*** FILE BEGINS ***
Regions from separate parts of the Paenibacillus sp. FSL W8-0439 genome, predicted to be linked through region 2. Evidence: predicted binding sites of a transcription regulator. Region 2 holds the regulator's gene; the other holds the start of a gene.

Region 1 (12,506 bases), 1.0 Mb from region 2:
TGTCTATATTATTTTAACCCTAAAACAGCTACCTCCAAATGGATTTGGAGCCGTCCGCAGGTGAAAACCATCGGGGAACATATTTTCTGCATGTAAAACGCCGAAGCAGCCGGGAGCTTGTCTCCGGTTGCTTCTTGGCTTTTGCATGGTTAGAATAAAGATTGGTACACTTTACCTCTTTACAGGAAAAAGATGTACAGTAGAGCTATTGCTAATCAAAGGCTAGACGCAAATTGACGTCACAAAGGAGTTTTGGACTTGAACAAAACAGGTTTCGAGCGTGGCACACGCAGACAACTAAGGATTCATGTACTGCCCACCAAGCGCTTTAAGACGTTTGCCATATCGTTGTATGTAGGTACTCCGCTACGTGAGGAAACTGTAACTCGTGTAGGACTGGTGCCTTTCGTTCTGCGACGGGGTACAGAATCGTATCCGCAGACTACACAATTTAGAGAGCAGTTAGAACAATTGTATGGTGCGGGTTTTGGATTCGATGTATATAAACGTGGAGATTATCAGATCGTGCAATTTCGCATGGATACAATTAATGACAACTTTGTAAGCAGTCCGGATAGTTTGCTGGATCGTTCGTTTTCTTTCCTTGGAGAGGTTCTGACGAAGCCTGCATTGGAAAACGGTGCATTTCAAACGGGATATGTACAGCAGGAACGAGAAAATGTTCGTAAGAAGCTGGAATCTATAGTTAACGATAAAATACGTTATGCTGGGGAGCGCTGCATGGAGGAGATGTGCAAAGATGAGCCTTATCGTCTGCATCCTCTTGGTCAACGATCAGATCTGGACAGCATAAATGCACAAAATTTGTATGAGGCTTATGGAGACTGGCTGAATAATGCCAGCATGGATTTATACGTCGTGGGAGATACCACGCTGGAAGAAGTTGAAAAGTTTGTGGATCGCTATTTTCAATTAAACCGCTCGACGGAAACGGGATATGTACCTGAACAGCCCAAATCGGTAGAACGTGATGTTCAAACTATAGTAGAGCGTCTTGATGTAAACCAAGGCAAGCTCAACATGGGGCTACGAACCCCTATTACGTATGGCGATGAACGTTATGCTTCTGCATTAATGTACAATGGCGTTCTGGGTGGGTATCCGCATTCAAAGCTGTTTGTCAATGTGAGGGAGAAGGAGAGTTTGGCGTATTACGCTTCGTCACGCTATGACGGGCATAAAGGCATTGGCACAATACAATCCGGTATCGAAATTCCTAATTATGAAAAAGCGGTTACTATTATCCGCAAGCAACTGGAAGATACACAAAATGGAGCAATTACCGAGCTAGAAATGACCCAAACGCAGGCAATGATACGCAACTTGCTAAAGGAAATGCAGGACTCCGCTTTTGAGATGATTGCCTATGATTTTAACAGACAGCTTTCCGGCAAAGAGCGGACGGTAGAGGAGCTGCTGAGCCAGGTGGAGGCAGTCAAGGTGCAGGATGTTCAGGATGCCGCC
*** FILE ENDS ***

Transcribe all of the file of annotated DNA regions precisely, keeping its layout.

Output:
Regions from separate parts of the Paenibacillus sp. FSL W8-0439 genome, predicted to be linked through region 2. Evidence: predicted binding sites of a transcription regulator. Region 2 holds the regulator's gene; the other holds the start of a gene.

Region 1 (12,506 bases), 1.0 Mb from region 2:
TGTCTATATTATTTTAACCCTAAAACAGCTACCTCCAAATGGATTTGGAGCCGTCCGCAGGTGAAAACCATCGGGGAACATATTTTCTGCATGTAAAACGCCGAAGCAGCCGGGAGCTTGTCTCCGGTTGCTTCTTGGCTTTTGCATGGTTAGAATAAAGATTGGTACACTTTACCTCTTTACAGGAAAAAGATGTACAGTAGAGCTATTGCTAATCAAAGGCTAGACGCAAATTGACGTCACAAAGGAGTTTTGGACTTGAACAAAACAGGTTTCGAGCGTGGCACACGCAGACAACTAAGGATTCATGTACTGCCCACCAAGCGCTTTAAGACGTTTGCCATATCGTTGTATGTAGGTACTCCGCTACGTGAGGAAACTGTAACTCGTGTAGGACTGGTGCCTTTCGTTCTGCGACGGGGTACAGAATCGTATCCGCAGACTACACAATTTAGAGAGCAGTTAGAACAATTGTATGGTGCGGGTTTTGGATTCGATGTATATAAACGTGGAGATTATCAGATCGTGCAATTTCGCATGGATACAATTAATGACAACTTTGTAAGCAGTCCGGATAGTTTGCTGGATCGTTCGTTTTCTTTCCTTGGAGAGGTTCTGACGAAGCCTGCATTGGAAAACGGTGCATTTCAAACGGGATATGTACAGCAGGAACGAGAAAATGTTCGTAAGAAGCTGGAATCTATAGTTAACGATAAAATACGTTATGCTGGGGAGCGCTGCATGGAGGAGATGTGCAAAGATGAGCCTTATCGTCTGCATCCTCTTGGTCAACGATCAGATCTGGACAGCATAAATGCACAAAATTTGTATGAGGCTTATGGAGACTGGCTGAATAATGCCAGCATGGATTTATACGTCGTGGGAGATACCACGCTGGAAGAAGTTGAAAAGTTTGTGGATCGCTATTTTCAATTAAACCGCTCGACGGAAACGGGATATGTACCTGAACAGCCCAAATCGGTAGAACGTGATGTTCAAACTATAGTAGAGCGTCTTGATGTAAACCAAGGCAAGCTCAACATGGGGCTACGAACCCCTATTACGTATGGCGATGAACGTTATGCTTCTGCATTAATGTACAATGGCGTTCTGGGTGGGTATCCGCATTCAAAGCTGTTTGTCAATGTGAGGGAGAAGGAGAGTTTGGCGTATTACGCTTCGTCACGCTATGACGGGCATAAAGGCATTGGCACAATACAATCCGGTATCGAAATTCCTAATTATGAAAAAGCGGTTACTATTATCCGCAAGCAACTGGAAGATACACAAAATGGAGCAATTACCGAGCTAGAAATGACCCAAACGCAGGCAATGATACGCAACTTGCTAAAGGAAATGCAGGACTCCGCTTTTGAGATGATTGCCTATGATTTTAACAGACAGCTTTCCGGCAAAGAGCGGACGGTAGAGGAGCTGCTGAGCCAGGTGGAGGCAGTCAAGGTGCAGGATGTTCAGGATGCCGCC